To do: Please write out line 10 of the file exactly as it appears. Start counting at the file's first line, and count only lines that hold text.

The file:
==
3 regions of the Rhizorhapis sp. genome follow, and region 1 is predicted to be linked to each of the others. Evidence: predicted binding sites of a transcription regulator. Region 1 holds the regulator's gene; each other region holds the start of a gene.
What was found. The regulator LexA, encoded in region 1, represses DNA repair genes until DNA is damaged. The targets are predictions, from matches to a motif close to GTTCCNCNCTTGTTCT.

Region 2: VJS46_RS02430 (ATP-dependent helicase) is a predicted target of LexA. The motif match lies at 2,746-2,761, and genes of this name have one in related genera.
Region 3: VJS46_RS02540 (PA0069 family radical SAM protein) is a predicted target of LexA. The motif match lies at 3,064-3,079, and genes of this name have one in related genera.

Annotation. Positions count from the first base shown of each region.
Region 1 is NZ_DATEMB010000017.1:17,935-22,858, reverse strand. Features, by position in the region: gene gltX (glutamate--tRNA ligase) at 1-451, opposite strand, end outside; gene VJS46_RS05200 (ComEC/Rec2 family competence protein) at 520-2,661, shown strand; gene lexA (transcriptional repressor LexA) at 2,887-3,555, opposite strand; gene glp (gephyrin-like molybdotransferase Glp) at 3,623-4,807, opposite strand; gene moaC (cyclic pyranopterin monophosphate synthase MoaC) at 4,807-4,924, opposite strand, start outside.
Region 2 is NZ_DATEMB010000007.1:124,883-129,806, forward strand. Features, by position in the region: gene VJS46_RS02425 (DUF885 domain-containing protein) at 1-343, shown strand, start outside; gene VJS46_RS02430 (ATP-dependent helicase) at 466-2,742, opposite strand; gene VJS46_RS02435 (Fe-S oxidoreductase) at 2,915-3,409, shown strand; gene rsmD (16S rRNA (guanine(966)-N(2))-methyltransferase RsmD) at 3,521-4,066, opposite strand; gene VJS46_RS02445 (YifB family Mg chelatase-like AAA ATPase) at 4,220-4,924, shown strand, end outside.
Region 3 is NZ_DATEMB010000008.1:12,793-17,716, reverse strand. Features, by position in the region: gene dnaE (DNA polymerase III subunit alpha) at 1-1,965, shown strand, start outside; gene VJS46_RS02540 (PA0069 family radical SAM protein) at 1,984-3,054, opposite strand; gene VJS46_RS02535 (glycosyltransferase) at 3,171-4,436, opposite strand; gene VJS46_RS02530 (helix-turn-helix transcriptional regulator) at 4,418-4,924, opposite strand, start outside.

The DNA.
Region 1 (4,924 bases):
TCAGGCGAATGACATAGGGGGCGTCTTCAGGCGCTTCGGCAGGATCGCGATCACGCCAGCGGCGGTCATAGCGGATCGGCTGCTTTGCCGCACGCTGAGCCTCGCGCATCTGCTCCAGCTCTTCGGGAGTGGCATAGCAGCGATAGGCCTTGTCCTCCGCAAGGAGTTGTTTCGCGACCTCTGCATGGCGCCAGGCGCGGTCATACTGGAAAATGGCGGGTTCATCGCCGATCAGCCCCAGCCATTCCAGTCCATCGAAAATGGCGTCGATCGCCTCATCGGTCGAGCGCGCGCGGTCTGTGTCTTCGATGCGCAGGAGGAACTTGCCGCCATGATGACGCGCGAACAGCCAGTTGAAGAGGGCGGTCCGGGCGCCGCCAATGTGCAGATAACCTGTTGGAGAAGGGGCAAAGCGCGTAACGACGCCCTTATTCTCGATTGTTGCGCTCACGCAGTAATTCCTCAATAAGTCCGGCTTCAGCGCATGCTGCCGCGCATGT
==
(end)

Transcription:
Region 1 (4,924 bases):